European Regulation of Consumer Product Safety book

United Kingdom

This is the first detailed study of EU regulatory controls on a wide range of consumer products. The analysis ranges widely, over the vertical regimes the cover pharmaceuticals, cosmetics, biocides, tobacco and products covered by the Community's New Approach (including medical devices, machinery, toys, electrical products, personal protective equipment and so on), and the horizontal regime for consumer products under the General Product Safety Directive.

The book analyses the various mechanisms found in these different pieces of legislation that are used to control safety. It points out that the various regulatory regimes, and safety mechanisms, were not planned as part of a coherent approach, but do display broad similarities of approach, although a different range of mechanisms are found for all product sectors.

The book draws the following main conclusions. First, the legal basis of all the European Community legislation on product safety is that of ensuring harmonized trading rules within the EU internal market. The issue that is raised is whether such an approach will prove to be satisfactory in ensuring product safety, if issues of trade rather than safety are the explicit governing legal principles. Should the legal basis be changed so as to explicitly be that of achieving safety in use?

Secondly, there is a total absence of conformity in the tests specified in the legislation that authorise the placing on the market, or withdrawal from the market, of the different product types. Quite different language is used for such tests in the different Directives governing different product sectors, and there is a lack of consistency. Whilst these tests, and the legislation as a whole, are clearly aimed at ensuring safety, the concepts used are inconsistent both with that aim and with each other. Should they not be standardised?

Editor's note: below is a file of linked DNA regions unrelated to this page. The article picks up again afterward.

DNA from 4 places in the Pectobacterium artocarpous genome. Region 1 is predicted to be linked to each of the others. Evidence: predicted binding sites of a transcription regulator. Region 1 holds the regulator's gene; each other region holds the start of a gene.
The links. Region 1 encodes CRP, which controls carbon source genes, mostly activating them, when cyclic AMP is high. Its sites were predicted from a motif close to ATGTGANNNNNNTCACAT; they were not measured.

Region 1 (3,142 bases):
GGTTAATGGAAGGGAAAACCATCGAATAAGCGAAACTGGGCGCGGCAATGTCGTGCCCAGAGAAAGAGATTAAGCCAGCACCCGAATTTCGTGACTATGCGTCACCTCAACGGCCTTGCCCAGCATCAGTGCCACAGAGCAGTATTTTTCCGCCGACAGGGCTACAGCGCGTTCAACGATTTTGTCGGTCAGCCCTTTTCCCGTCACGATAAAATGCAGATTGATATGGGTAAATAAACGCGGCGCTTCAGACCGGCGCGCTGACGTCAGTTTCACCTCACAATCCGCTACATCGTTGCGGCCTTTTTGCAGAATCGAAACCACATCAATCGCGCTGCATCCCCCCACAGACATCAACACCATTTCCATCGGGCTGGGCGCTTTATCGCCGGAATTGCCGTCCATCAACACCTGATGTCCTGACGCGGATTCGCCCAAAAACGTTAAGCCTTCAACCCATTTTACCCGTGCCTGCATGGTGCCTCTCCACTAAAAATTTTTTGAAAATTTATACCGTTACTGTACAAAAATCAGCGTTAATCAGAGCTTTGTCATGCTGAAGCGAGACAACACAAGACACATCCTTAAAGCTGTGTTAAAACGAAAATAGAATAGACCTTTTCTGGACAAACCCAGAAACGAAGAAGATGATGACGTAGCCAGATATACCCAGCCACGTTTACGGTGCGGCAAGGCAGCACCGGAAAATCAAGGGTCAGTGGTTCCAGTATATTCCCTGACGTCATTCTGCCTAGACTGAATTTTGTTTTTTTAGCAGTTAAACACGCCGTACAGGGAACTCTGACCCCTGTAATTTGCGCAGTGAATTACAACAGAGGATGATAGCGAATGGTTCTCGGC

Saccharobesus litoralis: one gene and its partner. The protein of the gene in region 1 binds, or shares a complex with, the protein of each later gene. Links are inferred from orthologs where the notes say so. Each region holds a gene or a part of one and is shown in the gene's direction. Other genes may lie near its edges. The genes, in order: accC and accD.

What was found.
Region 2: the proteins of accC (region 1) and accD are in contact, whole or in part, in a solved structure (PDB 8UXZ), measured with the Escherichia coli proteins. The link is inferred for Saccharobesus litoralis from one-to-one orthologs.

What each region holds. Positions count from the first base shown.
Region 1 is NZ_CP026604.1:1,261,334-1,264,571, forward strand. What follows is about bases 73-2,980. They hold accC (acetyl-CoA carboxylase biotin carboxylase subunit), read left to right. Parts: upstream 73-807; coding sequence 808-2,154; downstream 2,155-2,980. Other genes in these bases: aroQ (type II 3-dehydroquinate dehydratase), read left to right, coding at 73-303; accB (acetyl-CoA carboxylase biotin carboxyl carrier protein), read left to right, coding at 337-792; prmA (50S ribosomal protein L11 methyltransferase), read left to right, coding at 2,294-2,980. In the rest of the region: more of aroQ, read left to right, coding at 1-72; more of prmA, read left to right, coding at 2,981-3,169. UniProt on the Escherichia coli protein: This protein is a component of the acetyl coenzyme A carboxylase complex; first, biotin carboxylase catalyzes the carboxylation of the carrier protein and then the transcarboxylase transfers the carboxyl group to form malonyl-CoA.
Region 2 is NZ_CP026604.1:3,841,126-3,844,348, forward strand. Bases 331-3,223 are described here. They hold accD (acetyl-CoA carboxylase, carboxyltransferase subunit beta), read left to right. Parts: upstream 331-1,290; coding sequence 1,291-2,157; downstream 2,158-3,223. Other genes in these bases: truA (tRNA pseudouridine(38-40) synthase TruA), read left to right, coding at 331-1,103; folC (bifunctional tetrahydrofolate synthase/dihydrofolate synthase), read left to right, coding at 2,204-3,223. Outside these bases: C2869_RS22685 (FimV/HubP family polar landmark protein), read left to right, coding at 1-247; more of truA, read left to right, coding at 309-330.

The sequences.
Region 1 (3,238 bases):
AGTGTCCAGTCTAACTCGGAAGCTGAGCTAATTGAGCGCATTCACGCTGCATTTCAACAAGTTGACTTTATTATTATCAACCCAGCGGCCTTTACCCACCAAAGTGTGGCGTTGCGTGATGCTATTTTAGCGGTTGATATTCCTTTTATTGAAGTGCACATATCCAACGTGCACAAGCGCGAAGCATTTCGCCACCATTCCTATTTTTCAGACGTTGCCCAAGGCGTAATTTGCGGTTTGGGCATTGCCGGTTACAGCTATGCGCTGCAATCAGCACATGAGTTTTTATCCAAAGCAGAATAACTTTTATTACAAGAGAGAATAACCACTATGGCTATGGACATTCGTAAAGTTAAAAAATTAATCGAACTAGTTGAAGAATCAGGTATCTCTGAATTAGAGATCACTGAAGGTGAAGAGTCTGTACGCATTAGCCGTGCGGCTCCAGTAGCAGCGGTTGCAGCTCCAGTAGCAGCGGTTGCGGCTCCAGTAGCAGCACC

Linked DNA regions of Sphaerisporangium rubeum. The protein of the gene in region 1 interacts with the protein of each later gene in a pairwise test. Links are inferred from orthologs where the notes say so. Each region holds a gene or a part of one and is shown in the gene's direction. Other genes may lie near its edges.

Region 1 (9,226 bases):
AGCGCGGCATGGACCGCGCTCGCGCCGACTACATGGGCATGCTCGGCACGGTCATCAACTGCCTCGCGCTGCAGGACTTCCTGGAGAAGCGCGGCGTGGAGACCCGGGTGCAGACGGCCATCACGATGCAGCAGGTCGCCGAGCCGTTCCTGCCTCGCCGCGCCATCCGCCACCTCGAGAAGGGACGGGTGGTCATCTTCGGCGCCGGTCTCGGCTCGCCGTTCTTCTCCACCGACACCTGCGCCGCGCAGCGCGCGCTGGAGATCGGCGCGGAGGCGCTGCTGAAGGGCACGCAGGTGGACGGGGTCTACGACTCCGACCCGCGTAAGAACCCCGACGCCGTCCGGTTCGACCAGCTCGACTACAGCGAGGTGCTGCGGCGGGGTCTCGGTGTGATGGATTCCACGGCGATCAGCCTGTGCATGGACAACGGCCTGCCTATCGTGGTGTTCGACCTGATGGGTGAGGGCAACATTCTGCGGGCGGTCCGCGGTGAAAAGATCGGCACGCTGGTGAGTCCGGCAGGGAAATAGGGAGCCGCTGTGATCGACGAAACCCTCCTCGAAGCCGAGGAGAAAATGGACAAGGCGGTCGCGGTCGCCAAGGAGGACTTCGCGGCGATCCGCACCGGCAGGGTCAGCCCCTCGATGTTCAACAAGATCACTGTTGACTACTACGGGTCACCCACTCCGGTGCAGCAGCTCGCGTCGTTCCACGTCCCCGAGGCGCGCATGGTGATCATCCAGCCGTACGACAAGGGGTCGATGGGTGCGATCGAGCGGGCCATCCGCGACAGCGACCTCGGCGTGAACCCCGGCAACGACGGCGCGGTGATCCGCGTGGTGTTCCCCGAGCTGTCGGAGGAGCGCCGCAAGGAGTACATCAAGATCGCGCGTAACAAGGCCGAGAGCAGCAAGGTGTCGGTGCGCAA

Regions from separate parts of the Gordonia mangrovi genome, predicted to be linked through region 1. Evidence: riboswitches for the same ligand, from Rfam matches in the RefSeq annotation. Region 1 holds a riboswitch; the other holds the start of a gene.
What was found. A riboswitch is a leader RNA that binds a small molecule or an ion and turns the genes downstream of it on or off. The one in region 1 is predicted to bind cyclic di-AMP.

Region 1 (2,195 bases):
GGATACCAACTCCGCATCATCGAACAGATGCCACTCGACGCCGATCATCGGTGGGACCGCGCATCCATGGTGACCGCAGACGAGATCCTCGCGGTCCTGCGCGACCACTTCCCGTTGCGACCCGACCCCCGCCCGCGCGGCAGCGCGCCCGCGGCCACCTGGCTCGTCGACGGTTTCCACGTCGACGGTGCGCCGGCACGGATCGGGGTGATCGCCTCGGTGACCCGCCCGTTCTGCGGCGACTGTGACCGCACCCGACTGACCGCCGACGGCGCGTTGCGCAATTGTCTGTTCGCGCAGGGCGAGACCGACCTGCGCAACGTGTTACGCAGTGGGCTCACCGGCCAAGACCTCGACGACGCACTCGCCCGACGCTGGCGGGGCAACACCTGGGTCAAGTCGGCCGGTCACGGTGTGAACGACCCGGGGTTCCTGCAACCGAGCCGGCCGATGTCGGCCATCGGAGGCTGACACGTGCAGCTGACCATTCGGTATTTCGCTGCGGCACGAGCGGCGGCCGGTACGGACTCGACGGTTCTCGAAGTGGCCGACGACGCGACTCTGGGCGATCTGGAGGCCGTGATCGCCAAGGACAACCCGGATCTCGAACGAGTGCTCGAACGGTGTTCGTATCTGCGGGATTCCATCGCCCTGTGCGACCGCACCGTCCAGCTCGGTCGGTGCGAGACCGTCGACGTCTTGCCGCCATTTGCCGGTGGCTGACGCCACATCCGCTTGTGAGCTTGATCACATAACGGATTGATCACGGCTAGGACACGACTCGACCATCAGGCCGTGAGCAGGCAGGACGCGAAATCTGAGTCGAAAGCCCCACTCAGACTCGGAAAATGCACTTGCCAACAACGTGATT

That lack of coherence reflects the third problem, which is that there is no agreement on what level of safety should apply. Statements by the media and politicians tend to give the impression that no product should ever cause harm. Yet absolute safety is unattainable in practice. Dr Hodges calls for greater public understanding of the risks and benefits of using products, and greater public debate about what level of safety is acceptable. Should different levels of risks be acceptable for different products, particularly if they offer differing benefits.

Many decisions on safety issues involve fine judgements by experts in balancing extensive and technically complex information. The European system involves many expert committees. The involvement of experts brings advantages but raises issues of transparency and democratic accountability and problems of communicating complex information to ordinary people. How should these problems be overcome?

The ongoing maintenance of public safety is the responsibility of surveillance and enforcement authorities. Yet the European systems rely on a confusing matrix of Community and national competent authorities, and on semi-private notified bodies. Issues arise of inadequacies or inconsistencies in competence, communications and coherence in both policies and operations, which need to be addressed.

In particular, there are strong arguments for streamlining various bodies into a coherent European Product Safety Agency. This would require greater operational power than most European Agencies are currently granted, since they are currently merely advisory and competence is retained by the Commission. This is a curious system, since the Commission has neither expert competence or resources nor sufficient democratic responsibility.